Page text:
Lao PDR is a diverse nation, with 49 distinct ethnic groups, and historically, ethnic minority groups have had poorer health status, including increased childhood mortality and lower vaccination rates. As our study was conducted in the capital city and a nearby province, relatively few participants belonging to ethnic minorities were enrolled, and therefore results are not representative of the overall population of Lao PDR. Nearly half of 12–23 month old participants, compared with 7% of 5–8 week old infants, lived in rural areas; this may explain why rural residence was identified as a risk factor only in the older age group. Consistent with a previous study on respiratory infection burden in Lao PDR, children in rural areas were more likely to have UTRI symptoms.
Risk factors for PCV13 carriage were similar to those associated with overall pneumococcal carriage, and as expected, children who received two or three doses of PCV13 had reduced odds of carrying a PCV13 serotype. In later years following PCV13 introduction, carriage of PCV13 serotypes may become associated with contact with under-vaccinated communities and/or interactions with older, unvaccinated children and adolescents.
In our study, pneumococcal carriage was not associated with recent antibiotic use; this may be due to the unreliability of parent-reported data on antibiotic use, which has been previously documented in Lao PDR, and high rates of antimicrobial resistance in pneumococci. We previously reported that over 70% of pneumococcal-positive carriage samples harbored at least one antimicrobial resistance gene. Results from studies examining cigarette exposure as a risk factor for pneumococcal carriage have reported varying results, and we did not find an association in our study population.[9, 27–29] However, exposure to cigarette smoke can be difficult to determine without monitoring, and levels of smoke exposure and maternal smoking were not assessed in our study. Indoor air pollution caused by the use of solid fuels such as wood and charcoal as cooking fuel is a risk factor for pneumonia in children. In our study, biofuels were associated with increased pneumococcal carriage in 12–23 month old children by univariable analysis but not following multivariable analysis.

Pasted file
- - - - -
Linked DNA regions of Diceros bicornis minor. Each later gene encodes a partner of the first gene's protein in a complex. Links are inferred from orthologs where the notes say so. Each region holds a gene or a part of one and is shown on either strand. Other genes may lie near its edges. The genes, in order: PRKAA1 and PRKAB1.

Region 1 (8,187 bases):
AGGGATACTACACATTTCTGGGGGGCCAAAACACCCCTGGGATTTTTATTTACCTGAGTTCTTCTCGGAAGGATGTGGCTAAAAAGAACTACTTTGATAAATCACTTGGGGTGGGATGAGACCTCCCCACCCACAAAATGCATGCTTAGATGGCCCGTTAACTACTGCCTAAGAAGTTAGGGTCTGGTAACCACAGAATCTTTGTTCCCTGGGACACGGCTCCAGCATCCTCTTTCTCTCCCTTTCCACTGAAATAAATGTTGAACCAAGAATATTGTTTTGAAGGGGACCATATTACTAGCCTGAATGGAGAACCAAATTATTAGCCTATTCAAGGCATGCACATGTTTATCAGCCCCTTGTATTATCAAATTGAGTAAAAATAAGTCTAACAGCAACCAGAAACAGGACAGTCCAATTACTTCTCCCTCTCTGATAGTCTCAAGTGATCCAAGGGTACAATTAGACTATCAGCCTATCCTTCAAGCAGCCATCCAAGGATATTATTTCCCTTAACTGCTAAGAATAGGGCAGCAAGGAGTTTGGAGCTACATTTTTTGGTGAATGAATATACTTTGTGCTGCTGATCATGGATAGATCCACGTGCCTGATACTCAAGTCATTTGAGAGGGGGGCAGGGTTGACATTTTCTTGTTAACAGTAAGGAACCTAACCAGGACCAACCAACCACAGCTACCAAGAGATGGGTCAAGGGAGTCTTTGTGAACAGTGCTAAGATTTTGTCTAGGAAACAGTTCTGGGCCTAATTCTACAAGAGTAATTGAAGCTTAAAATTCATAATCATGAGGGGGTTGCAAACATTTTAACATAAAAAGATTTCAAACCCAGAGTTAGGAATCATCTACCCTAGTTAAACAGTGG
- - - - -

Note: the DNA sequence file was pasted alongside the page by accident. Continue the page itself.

High pneumococcal density in the nasopharynx is associated with respiratory infections including pneumonia in children.[5, 31, 32] Additionally, pneumococcal density in the nasopharynx has been investigated as a potential diagnostic tool for pediatric pneumonia. As such, it is important to understand what underlying host factors may influence pneumococcal carriage density, and our study provides new data on this topic. Consistent with other studies, individual pneumococcal carriage density varied widely.[33,34] We identified several factors associated with increased pneumococcal density. The presence of URTI symptoms was positively associated with pneumococcal density in our study, consistent with results from community carriage surveys in young children in Indonesia and Belgium.[9, 35] Living in a rural area was associated with increased pneumococcal density; this may be related to socio-economic and environmental differences between urban and rural households. Pneumococcal density was higher in the post-PCV carriage survey, but as this was the case for both PCV13 serotypes and non-PCV13 serotypes, this was not attributed to PCV. We have performed pneumococcal density studies before and after PCV in Fiji, Mongolia, and Lao PDR. Similar to our findings in Lao PDR, density of both PCV13 and non-PCV13 serotypes was higher in children following PCV13 introduction in Mongolia. In contrast, density of both vaccine serotypes and non-vaccine serotypes declined in children in Fiji following the introduction of PCV10. In an experimental human pneumococcal challenge model, adults who received PCV13 had lower pneumococcal density compared with those who received a control vaccine. To date, there is not consistent evidence of an effect of PCV on pneumococcal density in children. Variations in density observed in cross-sectional studies with carriage assessed during different years may be temporal and/or related to as number of unmeasured factors.